Directed by Christian Petzold, Jerichow (2008) is a dark yet intriguing portrayal of a young German soldier’s struggle to cope with life after his mother’s death. At the beginning of the film, the young soldier Thomas (Benno Furmann) is unemployed and out of cash. He then obtains a seasonal job through the unemployment agency as a cucumber harvester, spending long hours of hard labor lying on his stomach picking cucumbers. As chance would have it, on his way home one day, Thomas finds the wealthy Turkish businessman Ali (Hilmi Sözer), drunk and dazed, sitting in his car which he has just crashed into the river. Thomas lends Ali a hand, then drives Ali home, as the police have their eyes on the Turk for his habit of driving while under the influence. A few days later, Ali comes to Thomas, explaining he has lost his license and needs someone to drive him around everyday to visit the snack stands he owns. Thomas takes Ali’s generous offer and begins work the next day. Soon a secretive love affair develops between Thomas and Ali’s German wife Laura (Nina Hoss), eventually driving Ali to his death.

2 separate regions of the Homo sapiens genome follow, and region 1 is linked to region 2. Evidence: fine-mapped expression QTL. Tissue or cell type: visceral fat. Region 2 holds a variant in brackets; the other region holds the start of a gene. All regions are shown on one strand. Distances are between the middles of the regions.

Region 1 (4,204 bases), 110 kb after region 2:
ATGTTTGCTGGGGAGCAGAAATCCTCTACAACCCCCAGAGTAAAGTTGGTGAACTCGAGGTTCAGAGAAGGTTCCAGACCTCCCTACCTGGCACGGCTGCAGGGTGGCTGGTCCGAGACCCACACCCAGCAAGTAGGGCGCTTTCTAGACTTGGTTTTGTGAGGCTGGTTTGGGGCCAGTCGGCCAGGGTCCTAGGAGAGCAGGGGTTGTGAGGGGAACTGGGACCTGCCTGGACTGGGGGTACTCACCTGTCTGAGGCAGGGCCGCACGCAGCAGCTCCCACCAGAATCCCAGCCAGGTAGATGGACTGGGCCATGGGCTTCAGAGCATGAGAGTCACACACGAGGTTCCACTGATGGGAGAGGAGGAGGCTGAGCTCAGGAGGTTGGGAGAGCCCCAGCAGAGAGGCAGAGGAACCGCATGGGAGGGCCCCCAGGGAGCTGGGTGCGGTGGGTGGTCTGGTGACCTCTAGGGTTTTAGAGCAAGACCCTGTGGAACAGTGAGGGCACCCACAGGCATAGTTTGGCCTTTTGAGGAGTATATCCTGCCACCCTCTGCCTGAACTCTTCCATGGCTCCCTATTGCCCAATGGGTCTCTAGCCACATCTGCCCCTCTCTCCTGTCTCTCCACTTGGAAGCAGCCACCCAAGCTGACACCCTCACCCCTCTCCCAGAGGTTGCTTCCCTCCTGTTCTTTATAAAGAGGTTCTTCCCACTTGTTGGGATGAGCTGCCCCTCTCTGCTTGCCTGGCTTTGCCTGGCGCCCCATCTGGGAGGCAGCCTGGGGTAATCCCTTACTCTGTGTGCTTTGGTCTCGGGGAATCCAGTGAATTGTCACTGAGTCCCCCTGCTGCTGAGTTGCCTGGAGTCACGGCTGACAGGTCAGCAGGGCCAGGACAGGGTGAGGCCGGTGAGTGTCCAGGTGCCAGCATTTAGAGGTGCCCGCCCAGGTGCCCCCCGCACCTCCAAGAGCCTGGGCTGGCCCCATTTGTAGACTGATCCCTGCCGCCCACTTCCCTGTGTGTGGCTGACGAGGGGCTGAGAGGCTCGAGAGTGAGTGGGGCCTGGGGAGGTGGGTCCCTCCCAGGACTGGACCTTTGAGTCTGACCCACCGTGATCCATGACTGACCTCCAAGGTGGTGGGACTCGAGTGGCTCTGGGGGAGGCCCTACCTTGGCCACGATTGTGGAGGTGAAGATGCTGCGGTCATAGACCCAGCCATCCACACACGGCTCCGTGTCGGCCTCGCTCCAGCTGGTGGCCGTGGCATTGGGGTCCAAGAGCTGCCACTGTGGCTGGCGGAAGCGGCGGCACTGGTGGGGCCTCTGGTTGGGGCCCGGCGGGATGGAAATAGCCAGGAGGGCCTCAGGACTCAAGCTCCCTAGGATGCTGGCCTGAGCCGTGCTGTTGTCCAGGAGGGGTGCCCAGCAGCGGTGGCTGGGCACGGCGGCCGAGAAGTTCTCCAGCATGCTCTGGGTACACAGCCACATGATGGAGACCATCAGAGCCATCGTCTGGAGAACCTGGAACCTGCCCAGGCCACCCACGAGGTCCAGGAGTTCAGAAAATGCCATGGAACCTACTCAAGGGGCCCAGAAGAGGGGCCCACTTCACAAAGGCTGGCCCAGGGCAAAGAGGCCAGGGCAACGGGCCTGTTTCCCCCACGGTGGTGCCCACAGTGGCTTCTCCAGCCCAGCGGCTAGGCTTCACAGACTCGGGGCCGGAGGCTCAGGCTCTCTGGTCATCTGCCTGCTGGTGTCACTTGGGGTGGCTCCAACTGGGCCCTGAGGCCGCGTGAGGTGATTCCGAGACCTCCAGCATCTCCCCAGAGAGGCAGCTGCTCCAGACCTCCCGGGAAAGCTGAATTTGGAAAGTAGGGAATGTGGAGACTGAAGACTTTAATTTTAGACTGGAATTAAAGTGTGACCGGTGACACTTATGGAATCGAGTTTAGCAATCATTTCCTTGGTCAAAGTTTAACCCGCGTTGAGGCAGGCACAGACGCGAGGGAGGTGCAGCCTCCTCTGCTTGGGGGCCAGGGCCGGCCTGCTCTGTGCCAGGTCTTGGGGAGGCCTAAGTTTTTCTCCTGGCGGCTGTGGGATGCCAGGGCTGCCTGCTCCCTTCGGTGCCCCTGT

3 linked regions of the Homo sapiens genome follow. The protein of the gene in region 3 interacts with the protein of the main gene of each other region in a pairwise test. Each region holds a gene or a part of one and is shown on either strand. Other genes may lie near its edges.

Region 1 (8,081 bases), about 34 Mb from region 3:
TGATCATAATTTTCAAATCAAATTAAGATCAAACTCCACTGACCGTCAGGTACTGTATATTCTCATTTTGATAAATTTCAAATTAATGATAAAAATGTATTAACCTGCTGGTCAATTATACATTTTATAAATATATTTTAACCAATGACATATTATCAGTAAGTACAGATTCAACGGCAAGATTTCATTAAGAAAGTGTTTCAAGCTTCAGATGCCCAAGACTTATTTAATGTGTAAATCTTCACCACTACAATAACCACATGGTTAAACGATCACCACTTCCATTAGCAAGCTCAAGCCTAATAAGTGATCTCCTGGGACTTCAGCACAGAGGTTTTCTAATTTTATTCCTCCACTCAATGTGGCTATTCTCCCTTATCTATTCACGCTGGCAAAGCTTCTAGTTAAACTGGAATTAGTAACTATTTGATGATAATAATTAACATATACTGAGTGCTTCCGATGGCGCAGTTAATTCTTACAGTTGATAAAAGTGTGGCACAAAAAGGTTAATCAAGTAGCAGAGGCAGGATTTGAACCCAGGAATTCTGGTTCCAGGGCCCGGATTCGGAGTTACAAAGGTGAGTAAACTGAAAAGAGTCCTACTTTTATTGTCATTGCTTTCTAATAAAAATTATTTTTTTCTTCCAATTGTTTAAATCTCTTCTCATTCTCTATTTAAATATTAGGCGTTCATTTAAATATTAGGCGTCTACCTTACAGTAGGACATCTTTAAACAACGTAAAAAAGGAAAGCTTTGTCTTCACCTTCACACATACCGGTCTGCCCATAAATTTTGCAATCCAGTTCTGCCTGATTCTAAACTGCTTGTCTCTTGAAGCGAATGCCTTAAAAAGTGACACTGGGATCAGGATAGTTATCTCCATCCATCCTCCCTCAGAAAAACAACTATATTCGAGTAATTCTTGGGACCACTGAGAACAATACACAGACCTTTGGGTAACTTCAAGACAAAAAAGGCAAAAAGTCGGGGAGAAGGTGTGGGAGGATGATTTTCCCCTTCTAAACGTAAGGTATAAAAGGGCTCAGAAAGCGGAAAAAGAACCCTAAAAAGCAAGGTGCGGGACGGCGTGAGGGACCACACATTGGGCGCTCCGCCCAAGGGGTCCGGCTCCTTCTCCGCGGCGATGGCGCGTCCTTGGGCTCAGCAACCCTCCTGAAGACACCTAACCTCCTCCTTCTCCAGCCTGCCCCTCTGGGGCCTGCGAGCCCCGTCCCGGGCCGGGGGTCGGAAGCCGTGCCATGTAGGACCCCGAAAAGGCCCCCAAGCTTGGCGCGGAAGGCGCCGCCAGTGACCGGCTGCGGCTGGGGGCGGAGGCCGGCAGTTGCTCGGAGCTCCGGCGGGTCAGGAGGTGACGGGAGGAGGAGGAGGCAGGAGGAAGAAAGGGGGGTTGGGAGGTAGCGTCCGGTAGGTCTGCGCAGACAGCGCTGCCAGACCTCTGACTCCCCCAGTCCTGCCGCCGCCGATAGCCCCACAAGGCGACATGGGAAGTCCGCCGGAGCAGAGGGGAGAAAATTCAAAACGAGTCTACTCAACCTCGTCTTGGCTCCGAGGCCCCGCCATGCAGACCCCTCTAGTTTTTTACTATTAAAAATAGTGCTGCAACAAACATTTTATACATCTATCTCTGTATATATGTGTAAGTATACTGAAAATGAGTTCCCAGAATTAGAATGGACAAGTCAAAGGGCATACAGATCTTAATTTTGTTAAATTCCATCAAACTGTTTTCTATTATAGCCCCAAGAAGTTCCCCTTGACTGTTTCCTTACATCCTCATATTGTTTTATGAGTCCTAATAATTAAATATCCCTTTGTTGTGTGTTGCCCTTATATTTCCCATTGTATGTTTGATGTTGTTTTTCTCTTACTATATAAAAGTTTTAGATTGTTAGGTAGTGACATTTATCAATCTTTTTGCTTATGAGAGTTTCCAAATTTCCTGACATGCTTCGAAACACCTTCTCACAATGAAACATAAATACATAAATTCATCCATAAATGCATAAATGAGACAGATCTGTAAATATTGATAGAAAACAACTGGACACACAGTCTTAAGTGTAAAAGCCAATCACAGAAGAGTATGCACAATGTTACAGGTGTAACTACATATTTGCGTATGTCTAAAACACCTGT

Placing Ali in the dominant position of the smart and wealthy businessman, director Petzold does a wonderful job reversing the typical roles of German and Turkish people in Germany. Toward the end of the movie, Ali’s weaknesses are revealed: he suffers from both an irregular heartbeat and the feeling of living “in a country that doesn’t want me”. Despite the weighty subjects addressed, there are a few humorous scenes included in this rather melancholic drama. . For example, there is a scene in which the three main characters (Thomas, Ali, and Laura) are picnicking on the beach, and Ali, being very drunk, begins singing and dancing to the Turkish music playing on the stereo. Thomas remarks jokingly that Ali dances like a Greek. Ali retorts to both Thomas and Laura “show me how the German’s dance!” Overall, this film is a great display of both the successes and the hardships of both Turks and Germans living in Germany today.
by Christine Leper